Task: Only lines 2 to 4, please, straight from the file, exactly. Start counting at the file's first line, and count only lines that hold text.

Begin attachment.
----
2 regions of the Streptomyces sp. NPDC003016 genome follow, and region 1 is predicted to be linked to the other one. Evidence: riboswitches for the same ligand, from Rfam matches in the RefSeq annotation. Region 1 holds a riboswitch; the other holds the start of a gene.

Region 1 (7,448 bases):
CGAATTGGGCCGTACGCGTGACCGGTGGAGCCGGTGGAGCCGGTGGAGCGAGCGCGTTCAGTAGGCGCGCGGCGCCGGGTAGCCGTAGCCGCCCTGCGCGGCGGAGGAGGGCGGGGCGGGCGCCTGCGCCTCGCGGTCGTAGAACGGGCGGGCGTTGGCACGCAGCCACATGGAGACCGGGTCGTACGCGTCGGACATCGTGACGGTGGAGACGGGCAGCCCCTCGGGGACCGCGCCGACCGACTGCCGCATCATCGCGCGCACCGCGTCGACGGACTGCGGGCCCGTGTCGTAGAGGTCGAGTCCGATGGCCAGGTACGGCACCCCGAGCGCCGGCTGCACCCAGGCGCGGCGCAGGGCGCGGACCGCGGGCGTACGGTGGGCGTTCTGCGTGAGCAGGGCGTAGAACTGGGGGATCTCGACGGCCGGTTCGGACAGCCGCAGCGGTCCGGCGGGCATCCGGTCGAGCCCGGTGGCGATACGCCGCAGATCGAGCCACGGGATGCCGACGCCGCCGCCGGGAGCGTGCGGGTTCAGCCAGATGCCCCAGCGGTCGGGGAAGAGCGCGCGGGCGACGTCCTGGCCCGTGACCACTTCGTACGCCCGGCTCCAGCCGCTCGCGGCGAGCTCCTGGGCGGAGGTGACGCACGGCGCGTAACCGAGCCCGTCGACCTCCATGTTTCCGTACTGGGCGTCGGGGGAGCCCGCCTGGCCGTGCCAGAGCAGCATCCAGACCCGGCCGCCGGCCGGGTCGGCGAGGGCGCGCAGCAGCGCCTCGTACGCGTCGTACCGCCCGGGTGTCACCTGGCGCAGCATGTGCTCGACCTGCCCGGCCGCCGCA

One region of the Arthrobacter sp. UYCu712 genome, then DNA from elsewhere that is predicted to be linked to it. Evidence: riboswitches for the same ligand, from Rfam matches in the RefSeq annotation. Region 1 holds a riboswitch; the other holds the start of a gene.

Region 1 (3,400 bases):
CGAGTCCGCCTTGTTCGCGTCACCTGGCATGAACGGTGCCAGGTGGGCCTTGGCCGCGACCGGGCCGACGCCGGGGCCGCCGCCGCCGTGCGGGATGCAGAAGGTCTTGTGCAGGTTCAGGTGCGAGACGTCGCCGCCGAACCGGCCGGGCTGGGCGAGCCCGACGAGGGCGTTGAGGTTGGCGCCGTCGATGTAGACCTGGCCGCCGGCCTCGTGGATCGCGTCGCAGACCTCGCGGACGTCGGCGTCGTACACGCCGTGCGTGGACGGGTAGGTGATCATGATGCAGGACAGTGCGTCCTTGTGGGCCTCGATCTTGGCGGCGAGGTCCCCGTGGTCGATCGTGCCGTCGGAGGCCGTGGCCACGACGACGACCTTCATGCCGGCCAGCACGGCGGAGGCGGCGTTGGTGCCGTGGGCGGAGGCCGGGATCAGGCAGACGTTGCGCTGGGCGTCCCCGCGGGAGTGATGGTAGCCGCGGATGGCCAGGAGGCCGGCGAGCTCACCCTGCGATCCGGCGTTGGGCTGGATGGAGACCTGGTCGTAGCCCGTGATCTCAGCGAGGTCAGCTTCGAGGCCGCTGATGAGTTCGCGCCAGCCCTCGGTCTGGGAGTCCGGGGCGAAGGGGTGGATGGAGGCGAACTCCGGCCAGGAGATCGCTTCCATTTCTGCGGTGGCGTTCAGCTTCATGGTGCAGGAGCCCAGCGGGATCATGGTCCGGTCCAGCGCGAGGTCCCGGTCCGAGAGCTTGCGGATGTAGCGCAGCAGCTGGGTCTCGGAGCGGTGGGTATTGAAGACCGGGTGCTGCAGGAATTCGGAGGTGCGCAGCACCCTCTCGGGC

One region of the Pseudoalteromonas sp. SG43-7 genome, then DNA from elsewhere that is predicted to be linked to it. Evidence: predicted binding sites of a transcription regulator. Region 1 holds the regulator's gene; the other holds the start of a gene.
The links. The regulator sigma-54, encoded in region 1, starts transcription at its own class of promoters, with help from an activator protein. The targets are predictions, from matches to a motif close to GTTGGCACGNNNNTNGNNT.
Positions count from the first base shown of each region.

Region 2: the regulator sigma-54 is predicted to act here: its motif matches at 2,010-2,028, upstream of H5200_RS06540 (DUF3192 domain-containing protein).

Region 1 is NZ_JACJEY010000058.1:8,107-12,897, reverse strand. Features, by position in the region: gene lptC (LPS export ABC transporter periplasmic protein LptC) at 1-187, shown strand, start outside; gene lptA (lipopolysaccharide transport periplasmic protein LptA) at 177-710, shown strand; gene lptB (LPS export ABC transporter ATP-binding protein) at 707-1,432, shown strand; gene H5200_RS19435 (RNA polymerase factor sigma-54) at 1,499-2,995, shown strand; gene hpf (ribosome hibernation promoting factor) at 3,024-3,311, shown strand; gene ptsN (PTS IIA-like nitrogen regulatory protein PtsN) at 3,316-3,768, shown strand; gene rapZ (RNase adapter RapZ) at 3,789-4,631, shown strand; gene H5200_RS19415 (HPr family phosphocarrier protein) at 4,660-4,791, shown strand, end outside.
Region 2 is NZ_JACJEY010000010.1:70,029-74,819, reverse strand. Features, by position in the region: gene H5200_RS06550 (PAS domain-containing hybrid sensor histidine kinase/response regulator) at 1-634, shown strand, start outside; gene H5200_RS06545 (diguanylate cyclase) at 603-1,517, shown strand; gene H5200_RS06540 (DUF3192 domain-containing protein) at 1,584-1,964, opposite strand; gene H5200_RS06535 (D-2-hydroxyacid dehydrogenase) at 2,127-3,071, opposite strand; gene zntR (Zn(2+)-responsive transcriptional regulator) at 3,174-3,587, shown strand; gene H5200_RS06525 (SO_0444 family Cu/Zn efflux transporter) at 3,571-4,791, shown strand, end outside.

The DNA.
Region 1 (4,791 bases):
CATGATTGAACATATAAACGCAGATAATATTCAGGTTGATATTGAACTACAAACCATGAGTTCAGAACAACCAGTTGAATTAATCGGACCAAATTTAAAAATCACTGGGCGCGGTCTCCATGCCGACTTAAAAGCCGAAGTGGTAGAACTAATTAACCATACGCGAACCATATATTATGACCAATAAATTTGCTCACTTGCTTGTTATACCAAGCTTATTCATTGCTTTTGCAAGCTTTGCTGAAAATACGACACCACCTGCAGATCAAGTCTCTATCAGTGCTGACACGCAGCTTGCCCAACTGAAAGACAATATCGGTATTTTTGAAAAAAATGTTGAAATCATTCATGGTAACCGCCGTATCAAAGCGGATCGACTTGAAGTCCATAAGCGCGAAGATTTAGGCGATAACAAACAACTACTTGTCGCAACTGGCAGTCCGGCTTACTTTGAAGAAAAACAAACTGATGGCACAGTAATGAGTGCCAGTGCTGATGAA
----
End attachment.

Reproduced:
Region 1 (7,448 bases):
CGAATTGGGCCGTACGCGTGACCGGTGGAGCCGGTGGAGCCGGTGGAGCGAGCGCGTTCAGTAGGCGCGCGGCGCCGGGTAGCCGTAGCCGCCCTGCGCGGCGGAGGAGGGCGGGGCGGGCGCCTGCGCCTCGCGGTCGTAGAACGGGCGGGCGTTGGCACGCAGCCACATGGAGACCGGGTCGTACGCGTCGGACATCGTGACGGTGGAGACGGGCAGCCCCTCGGGGACCGCGCCGACCGACTGCCGCATCATCGCGCGCACCGCGTCGACGGACTGCGGGCCCGTGTCGTAGAGGTCGAGTCCGATGGCCAGGTACGGCACCCCGAGCGCCGGCTGCACCCAGGCGCGGCGCAGGGCGCGGACCGCGGGCGTACGGTGGGCGTTCTGCGTGAGCAGGGCGTAGAACTGGGGGATCTCGACGGCCGGTTCGGACAGCCGCAGCGGTCCGGCGGGCATCCGGTCGAGCCCGGTGGCGATACGCCGCAGATCGAGCCACGGGATGCCGACGCCGCCGCCGGGAGCGTGCGGGTTCAGCCAGATGCCCCAGCGGTCGGGGAAGAGCGCGCGGGCGACGTCCTGGCCCGTGACCACTTCGTACGCCCGGCTCCAGCCGCTCGCGGCGAGCTCCTGGGCGGAGGTGACGCACGGCGCGTAACCGAGCCCGTCGACCTCCATGTTTCCGTACTGGGCGTCGGGGGAGCCCGCCTGGCCGTGCCAGAGCAGCATCCAGACCCGGCCGCCGGCCGGGTCGGCGAGGGCGCGCAGCAGCGCCTCGTACGCGTCGTACCGCCCGGGTGTCACCTGGCGCAGCATGTGCTCGACCTGCCCGGCCGCCGCA

One region of the Arthrobacter sp. UYCu712 genome, then DNA from elsewhere that is predicted to be linked to it. Evidence: riboswitches for the same ligand, from Rfam matches in the RefSeq annotation. Region 1 holds a riboswitch; the other holds the start of a gene.